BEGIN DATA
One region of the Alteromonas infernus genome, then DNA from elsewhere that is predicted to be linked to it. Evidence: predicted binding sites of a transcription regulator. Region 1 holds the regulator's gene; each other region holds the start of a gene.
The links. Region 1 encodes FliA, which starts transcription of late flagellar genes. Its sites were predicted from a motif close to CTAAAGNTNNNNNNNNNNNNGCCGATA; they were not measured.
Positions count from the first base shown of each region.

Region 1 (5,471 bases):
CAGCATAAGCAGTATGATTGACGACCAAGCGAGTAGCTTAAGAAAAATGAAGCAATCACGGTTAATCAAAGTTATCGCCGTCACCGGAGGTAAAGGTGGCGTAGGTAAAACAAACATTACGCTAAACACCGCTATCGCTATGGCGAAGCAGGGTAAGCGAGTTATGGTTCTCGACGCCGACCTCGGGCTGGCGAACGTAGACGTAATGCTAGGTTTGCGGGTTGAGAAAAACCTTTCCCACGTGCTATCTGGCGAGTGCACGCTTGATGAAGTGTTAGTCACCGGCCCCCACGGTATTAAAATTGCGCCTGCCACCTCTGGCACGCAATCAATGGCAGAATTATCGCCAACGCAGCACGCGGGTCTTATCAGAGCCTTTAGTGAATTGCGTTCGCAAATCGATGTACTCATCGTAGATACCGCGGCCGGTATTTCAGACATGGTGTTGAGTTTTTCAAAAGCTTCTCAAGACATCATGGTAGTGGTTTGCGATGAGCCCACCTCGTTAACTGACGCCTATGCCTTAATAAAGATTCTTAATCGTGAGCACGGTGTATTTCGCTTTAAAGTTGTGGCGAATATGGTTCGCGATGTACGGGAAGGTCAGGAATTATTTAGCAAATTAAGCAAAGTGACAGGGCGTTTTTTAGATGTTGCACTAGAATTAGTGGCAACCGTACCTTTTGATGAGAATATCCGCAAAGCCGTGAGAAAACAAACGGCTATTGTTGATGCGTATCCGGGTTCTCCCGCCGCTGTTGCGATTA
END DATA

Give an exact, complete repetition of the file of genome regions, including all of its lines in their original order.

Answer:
One region of the Alteromonas infernus genome, then DNA from elsewhere that is predicted to be linked to it. Evidence: predicted binding sites of a transcription regulator. Region 1 holds the regulator's gene; each other region holds the start of a gene.
The links. Region 1 encodes FliA, which starts transcription of late flagellar genes. Its sites were predicted from a motif close to CTAAAGNTNNNNNNNNNNNNGCCGATA; they were not measured.
Positions count from the first base shown of each region.

Region 1 (5,471 bases):
CAGCATAAGCAGTATGATTGACGACCAAGCGAGTAGCTTAAGAAAAATGAAGCAATCACGGTTAATCAAAGTTATCGCCGTCACCGGAGGTAAAGGTGGCGTAGGTAAAACAAACATTACGCTAAACACCGCTATCGCTATGGCGAAGCAGGGTAAGCGAGTTATGGTTCTCGACGCCGACCTCGGGCTGGCGAACGTAGACGTAATGCTAGGTTTGCGGGTTGAGAAAAACCTTTCCCACGTGCTATCTGGCGAGTGCACGCTTGATGAAGTGTTAGTCACCGGCCCCCACGGTATTAAAATTGCGCCTGCCACCTCTGGCACGCAATCAATGGCAGAATTATCGCCAACGCAGCACGCGGGTCTTATCAGAGCCTTTAGTGAATTGCGTTCGCAAATCGATGTACTCATCGTAGATACCGCGGCCGGTATTTCAGACATGGTGTTGAGTTTTTCAAAAGCTTCTCAAGACATCATGGTAGTGGTTTGCGATGAGCCCACCTCGTTAACTGACGCCTATGCCTTAATAAAGATTCTTAATCGTGAGCACGGTGTATTTCGCTTTAAAGTTGTGGCGAATATGGTTCGCGATGTACGGGAAGGTCAGGAATTATTTAGCAAATTAAGCAAAGTGACAGGGCGTTTTTTAGATGTTGCACTAGAATTAGTGGCAACCGTACCTTTTGATGAGAATATCCGCAAAGCCGTGAGAAAACAAACGGCTATTGTTGATGCGTATCCGGGTTCTCCCGCCGCTGTTGCGATTA